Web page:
New docs. released in fatal Ft. Worth officer-involved shooting - Dallas News | myFOXdfw.com

New docs. released in fatal Ft. Worth officer-involved shooting

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For the first time, photos, crime scene video and documents are providing a close look at what happened inside the garage of a homeowner who was shot and killed by Fort Worth police investigating a burglary last May.

The hundreds of pages of documents were released to FOX4 on Wednesday, a week after a rookie officer who shot Jerry Waller was cleared by a grand jury.

In May 2012, Officer R.A. Hoeppner and former officer B.B. Hanlon responded to a burglary alarm call, but went to the wrong house, shooting and killing the homeowner, Waller.

Waller's complete autopsy report is among the hundreds of pages of new documents and photos.

It shows Waller had liver cancer. Two sources confirmed to FOX4 that although Waller had been treated for cancer before, he did not know, and his family was surprised to learn the cancer had returned.

Fort Worth police later filmed a re-enactment video, showing them retracing the route Hoeppner and Hanlon took to get to the origin of the call in the home on Havenwood Lane.

They use the same GPS system that police say routed Hoeppner and Hanlon to Havenwood Lane, but not to the exact address. In the re-created video, officers get to the neighborhood and find poor lighting conditions.

Because Hoeppner and Hanlon believed a burglar may have been in the area on the night of the shooting, the officers in the re-created video turn off the headlights to get a feel for what things looked like.

Waller lived across the street from the burglary call.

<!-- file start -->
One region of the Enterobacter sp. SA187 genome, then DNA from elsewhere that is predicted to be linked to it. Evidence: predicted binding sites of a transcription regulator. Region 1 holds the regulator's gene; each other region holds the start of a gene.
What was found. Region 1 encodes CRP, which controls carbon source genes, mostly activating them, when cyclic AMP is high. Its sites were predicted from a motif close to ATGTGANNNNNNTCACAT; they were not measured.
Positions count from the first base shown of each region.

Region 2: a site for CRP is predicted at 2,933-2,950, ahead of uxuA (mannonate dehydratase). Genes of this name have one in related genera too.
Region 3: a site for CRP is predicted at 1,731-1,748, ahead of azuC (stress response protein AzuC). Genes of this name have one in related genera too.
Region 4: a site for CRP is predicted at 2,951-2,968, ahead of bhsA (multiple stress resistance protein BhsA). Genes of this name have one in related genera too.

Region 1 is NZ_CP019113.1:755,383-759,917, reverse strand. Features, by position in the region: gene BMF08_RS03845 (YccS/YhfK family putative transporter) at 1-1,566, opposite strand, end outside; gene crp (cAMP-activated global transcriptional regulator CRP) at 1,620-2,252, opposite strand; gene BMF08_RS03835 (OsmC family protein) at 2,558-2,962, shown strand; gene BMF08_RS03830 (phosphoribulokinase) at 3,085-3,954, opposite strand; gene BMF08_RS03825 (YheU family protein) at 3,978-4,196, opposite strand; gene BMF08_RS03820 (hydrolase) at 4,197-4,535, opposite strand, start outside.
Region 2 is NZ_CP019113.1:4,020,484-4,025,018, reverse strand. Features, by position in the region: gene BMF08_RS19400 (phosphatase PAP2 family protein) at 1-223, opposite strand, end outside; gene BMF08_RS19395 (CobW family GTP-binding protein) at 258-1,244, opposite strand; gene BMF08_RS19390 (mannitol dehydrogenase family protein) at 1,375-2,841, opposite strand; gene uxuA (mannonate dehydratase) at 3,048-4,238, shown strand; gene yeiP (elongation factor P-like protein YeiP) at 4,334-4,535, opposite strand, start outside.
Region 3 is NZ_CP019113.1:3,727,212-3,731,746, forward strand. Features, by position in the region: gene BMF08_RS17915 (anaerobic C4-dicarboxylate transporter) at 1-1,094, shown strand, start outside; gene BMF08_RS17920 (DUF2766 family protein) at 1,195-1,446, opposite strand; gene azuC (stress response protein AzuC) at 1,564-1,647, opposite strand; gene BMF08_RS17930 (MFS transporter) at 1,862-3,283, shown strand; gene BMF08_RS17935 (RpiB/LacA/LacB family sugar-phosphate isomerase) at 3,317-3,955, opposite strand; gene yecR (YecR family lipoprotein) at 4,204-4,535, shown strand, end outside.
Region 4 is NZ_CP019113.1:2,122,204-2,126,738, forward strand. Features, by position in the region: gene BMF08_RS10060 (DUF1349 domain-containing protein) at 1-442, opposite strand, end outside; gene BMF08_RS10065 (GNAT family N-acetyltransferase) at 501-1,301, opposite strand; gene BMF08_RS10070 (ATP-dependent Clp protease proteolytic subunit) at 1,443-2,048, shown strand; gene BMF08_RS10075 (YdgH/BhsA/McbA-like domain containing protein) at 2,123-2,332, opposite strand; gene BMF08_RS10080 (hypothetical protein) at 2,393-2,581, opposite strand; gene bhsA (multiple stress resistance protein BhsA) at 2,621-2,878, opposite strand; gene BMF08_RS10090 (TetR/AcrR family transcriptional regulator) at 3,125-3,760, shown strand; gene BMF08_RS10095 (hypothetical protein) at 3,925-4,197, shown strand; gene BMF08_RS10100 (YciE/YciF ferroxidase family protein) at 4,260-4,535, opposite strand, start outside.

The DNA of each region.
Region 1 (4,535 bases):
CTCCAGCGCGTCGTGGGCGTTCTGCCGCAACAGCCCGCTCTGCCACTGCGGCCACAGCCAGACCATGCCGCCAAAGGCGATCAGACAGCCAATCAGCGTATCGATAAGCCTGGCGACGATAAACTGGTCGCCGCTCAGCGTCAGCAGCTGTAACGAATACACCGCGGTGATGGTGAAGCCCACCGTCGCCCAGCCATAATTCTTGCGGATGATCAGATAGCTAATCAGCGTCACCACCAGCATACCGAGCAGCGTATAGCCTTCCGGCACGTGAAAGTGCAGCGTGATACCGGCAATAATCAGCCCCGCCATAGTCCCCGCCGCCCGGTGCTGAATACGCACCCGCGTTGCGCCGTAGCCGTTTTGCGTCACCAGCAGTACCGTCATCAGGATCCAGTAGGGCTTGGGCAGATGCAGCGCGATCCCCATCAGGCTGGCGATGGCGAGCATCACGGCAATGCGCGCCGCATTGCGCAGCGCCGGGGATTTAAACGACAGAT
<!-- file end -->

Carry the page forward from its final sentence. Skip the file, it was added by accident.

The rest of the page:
Another re-enactment video shows the approach Officer Hoeppner took to the garage in the rear of the house, still unaware that he and Hanlon were at the wrong address.

Officer Hanlon was knocking and ringing the doorbell at the front door.

At the back of the driveway, as the camera turns the corner, the video becomes too graphic to show, as Waller's body is still in plain view inside his garage.

Officer Hoeppner told police investigators he drew his service revolver as Waller came into the garage from inside the house with a gun at his side.

Hoeppner told investigators he could not figure out if Waller was the resident or a burglar because he refused repeated commands to put his gun down.

Hoeppner said Waller eventually put the gun on the truck of a car in the garage, but that Waller went for the gun as Hoeppner tried to secure it.

Six shots were fired, all from Officer Hoeppner's gun.

"I don't know who the guy is," Hanlon can be heard saying on radio traffic. "The guy came out with a gun. He wouldn't put the gun down. He pointed at Hoeppner. Hoeppner fired."

Two days after the shooting, Fort Worth Police Chief Jeff Halstead tried to reach out to the family in an email.

He told someone on his staff to let Waller's wife, Katherine Waller, know that he wants to meet with her if she wants.

"I cannot even begin to understand the pain they are feeling," said Halstead. "If meeting with me will help them in any way, I will be there."

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